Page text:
J. Perrotta | New York, NY | 10/14/2005
(3 out of 5 stars)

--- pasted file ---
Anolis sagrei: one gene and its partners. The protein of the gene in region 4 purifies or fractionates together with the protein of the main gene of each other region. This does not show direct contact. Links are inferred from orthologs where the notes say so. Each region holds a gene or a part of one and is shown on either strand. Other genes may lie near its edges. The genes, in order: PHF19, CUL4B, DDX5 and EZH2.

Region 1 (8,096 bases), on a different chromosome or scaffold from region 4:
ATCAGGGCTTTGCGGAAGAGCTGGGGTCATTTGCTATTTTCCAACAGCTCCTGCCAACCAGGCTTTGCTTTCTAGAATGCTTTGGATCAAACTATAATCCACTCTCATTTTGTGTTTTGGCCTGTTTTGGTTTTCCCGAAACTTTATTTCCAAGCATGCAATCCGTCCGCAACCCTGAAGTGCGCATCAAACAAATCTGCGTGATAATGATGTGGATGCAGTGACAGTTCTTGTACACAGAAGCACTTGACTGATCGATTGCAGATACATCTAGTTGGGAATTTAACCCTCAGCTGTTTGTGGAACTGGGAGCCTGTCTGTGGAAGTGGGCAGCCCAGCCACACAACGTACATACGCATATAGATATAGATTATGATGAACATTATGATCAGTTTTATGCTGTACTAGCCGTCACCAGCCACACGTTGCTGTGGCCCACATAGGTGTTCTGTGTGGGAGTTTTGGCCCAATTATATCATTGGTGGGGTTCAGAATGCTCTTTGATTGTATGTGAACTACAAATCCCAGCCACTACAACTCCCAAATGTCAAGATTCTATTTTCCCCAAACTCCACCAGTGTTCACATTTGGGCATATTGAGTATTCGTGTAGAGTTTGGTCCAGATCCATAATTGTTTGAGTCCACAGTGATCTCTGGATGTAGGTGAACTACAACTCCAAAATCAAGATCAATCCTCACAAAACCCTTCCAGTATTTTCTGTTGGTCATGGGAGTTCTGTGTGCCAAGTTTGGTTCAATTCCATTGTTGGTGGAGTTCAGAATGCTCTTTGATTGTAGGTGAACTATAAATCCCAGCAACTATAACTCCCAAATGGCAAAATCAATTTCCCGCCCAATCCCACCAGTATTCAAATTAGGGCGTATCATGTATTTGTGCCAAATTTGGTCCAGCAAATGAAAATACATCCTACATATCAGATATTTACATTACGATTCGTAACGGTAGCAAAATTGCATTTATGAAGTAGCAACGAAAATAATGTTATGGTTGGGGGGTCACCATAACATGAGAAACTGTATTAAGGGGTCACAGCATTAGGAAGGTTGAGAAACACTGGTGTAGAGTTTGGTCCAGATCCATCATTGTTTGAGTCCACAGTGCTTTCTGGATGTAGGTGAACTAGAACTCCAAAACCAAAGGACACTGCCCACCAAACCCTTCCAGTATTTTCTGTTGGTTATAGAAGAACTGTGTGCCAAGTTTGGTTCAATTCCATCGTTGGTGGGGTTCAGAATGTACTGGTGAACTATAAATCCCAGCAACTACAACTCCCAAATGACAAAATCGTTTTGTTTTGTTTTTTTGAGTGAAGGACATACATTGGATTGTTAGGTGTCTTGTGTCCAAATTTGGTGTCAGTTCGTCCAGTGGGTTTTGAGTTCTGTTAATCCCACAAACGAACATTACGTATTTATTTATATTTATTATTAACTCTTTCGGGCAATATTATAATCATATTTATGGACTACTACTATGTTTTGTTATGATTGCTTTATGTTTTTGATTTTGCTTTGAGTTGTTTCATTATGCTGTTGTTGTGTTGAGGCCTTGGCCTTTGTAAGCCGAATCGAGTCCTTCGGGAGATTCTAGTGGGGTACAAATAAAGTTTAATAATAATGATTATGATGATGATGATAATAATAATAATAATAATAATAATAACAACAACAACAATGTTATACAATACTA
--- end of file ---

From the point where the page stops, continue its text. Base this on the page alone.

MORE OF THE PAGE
"Recently I've been trying to figure out for myself exactly what I enjoy about horror movies and how it is that I come to love some, laugh at some, and yawn at most. After seeing Toolbox Murders the remake, I'm starting to understand what it is exactly that makes a horror film work for me and what makes some of them laughably bad. I watched this movie with no notion of what it was about and found myself riveted. As you watch, you really don't have a sense of who the killer is at all, you figure the maintenance guy is the obvious red herring so you rule him out, and the film doesn't give you any real idea of what you're dealing with. The murder scenes are creative and you start to wonder why more filmmakers haven't used nailguns, drills or table saws as their weapons of choice as they are seemingly logical items to use in serial killing. LOL. But when the story line seems to be taking you down a path of the usual slasher psychopath, it suddenly turns and becomes the supernatural, leaving you with lots of questions and wondering who and what the killer is exactly. You never do get the answer to these questions and that, for me, is what I love about certain horror films. I LIKE unanswered questions in horror, especially when there IS no explanation for things; that is what makes some horror really disturbing and others just plain cliche and stupid. This is a fine line however, as some films throw a bunch of garbage in the movie that makes no sense and expect the audience to come up with a solution that isn't there but this can be done cleverly so it works, as it does in Toolbox Murders. For me, I like when everyday things are turned into mazes of confusion and I enjoy being led down one path only to discover I have ended up somewhere else. It is the genius horror filmmakers that can do this and it is clear why Tobe Hooper is one of the Great Masters in horror."